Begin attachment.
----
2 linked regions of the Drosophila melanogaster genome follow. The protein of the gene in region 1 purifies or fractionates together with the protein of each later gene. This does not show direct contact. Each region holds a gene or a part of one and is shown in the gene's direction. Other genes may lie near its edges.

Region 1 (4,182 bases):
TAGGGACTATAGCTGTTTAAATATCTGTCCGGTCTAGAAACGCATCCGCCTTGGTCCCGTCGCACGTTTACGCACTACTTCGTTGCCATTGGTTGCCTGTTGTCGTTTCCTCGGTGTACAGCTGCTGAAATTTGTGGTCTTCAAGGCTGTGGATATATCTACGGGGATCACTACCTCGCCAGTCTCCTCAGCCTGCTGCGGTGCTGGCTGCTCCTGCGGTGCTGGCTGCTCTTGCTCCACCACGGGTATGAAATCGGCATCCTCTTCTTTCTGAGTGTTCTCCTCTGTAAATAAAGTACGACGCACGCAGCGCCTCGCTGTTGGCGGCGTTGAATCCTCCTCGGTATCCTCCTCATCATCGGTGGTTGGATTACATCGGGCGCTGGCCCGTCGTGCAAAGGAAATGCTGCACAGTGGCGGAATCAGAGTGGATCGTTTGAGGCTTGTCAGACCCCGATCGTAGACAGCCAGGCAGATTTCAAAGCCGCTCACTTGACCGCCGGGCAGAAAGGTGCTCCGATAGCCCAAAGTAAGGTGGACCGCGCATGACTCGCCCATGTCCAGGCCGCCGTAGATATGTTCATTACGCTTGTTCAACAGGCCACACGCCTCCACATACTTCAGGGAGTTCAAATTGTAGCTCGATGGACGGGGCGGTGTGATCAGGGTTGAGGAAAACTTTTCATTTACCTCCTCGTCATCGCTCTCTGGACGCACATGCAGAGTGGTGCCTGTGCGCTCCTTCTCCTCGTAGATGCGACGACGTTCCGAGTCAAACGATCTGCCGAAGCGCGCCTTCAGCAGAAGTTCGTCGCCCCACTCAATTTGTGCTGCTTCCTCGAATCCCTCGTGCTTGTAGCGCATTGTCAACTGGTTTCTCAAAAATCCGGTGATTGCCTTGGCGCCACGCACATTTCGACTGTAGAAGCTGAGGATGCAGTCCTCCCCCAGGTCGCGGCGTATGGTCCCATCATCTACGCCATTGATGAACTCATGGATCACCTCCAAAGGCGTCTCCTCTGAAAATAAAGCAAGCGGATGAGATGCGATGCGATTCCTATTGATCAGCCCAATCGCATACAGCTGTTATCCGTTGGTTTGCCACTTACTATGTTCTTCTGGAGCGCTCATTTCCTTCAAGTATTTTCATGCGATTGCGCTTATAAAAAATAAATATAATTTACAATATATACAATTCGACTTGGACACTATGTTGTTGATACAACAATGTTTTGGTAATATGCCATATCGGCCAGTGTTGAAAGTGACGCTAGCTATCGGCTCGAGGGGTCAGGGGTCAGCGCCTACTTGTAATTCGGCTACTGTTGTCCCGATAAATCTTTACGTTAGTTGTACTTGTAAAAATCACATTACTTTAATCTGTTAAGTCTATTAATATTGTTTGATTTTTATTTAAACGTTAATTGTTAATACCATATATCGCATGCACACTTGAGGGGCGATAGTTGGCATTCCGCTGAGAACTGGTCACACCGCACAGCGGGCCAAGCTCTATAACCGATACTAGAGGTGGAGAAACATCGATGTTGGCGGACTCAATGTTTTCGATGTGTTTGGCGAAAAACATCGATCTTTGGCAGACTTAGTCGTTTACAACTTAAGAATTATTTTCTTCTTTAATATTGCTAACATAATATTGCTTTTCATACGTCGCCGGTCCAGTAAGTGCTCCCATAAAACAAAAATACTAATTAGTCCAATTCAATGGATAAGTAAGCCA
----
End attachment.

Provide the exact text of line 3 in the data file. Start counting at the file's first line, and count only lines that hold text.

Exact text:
TAGGGACTATAGCTGTTTAAATATCTGTCCGGTCTAGAAACGCATCCGCCTTGGTCCCGTCGCACGTTTACGCACTACTTCGTTGCCATTGGTTGCCTGTTGTCGTTTCCTCGGTGTACAGCTGCTGAAATTTGTGGTCTTCAAGGCTGTGGATATATCTACGGGGATCACTACCTCGCCAGTCTCCTCAGCCTGCTGCGGTGCTGGCTGCTCCTGCGGTGCTGGCTGCTCTTGCTCCACCACGGGTATGAAATCGGCATCCTCTTCTTTCTGAGTGTTCTCCTCTGTAAATAAAGTACGACGCACGCAGCGCCTCGCTGTTGGCGGCGTTGAATCCTCCTCGGTATCCTCCTCATCATCGGTGGTTGGATTACATCGGGCGCTGGCCCGTCGTGCAAAGGAAATGCTGCACAGTGGCGGAATCAGAGTGGATCGTTTGAGGCTTGTCAGACCCCGATCGTAGACAGCCAGGCAGATTTCAAAGCCGCTCACTTGACCGCCGGGCAGAAAGGTGCTCCGATAGCCCAAAGTAAGGTGGACCGCGCATGACTCGCCCATGTCCAGGCCGCCGTAGATATGTTCATTACGCTTGTTCAACAGGCCACACGCCTCCACATACTTCAGGGAGTTCAAATTGTAGCTCGATGGACGGGGCGGTGTGATCAGGGTTGAGGAAAACTTTTCATTTACCTCCTCGTCATCGCTCTCTGGACGCACATGCAGAGTGGTGCCTGTGCGCTCCTTCTCCTCGTAGATGCGACGACGTTCCGAGTCAAACGATCTGCCGAAGCGCGCCTTCAGCAGAAGTTCGTCGCCCCACTCAATTTGTGCTGCTTCCTCGAATCCCTCGTGCTTGTAGCGCATTGTCAACTGGTTTCTCAAAAATCCGGTGATTGCCTTGGCGCCACGCACATTTCGACTGTAGAAGCTGAGGATGCAGTCCTCCCCCAGGTCGCGGCGTATGGTCCCATCATCTACGCCATTGATGAACTCATGGATCACCTCCAAAGGCGTCTCCTCTGAAAATAAAGCAAGCGGATGAGATGCGATGCGATTCCTATTGATCAGCCCAATCGCATACAGCTGTTATCCGTTGGTTTGCCACTTACTATGTTCTTCTGGAGCGCTCATTTCCTTCAAGTATTTTCATGCGATTGCGCTTATAAAAAATAAATATAATTTACAATATATACAATTCGACTTGGACACTATGTTGTTGATACAACAATGTTTTGGTAATATGCCATATCGGCCAGTGTTGAAAGTGACGCTAGCTATCGGCTCGAGGGGTCAGGGGTCAGCGCCTACTTGTAATTCGGCTACTGTTGTCCCGATAAATCTTTACGTTAGTTGTACTTGTAAAAATCACATTACTTTAATCTGTTAAGTCTATTAATATTGTTTGATTTTTATTTAAACGTTAATTGTTAATACCATATATCGCATGCACACTTGAGGGGCGATAGTTGGCATTCCGCTGAGAACTGGTCACACCGCACAGCGGGCCAAGCTCTATAACCGATACTAGAGGTGGAGAAACATCGATGTTGGCGGACTCAATGTTTTCGATGTGTTTGGCGAAAAACATCGATCTTTGGCAGACTTAGTCGTTTACAACTTAAGAATTATTTTCTTCTTTAATATTGCTAACATAATATTGCTTTTCATACGTCGCCGGTCCAGTAAGTGCTCCCATAAAACAAAAATACTAATTAGTCCAATTCAATGGATAAGTAAGCCA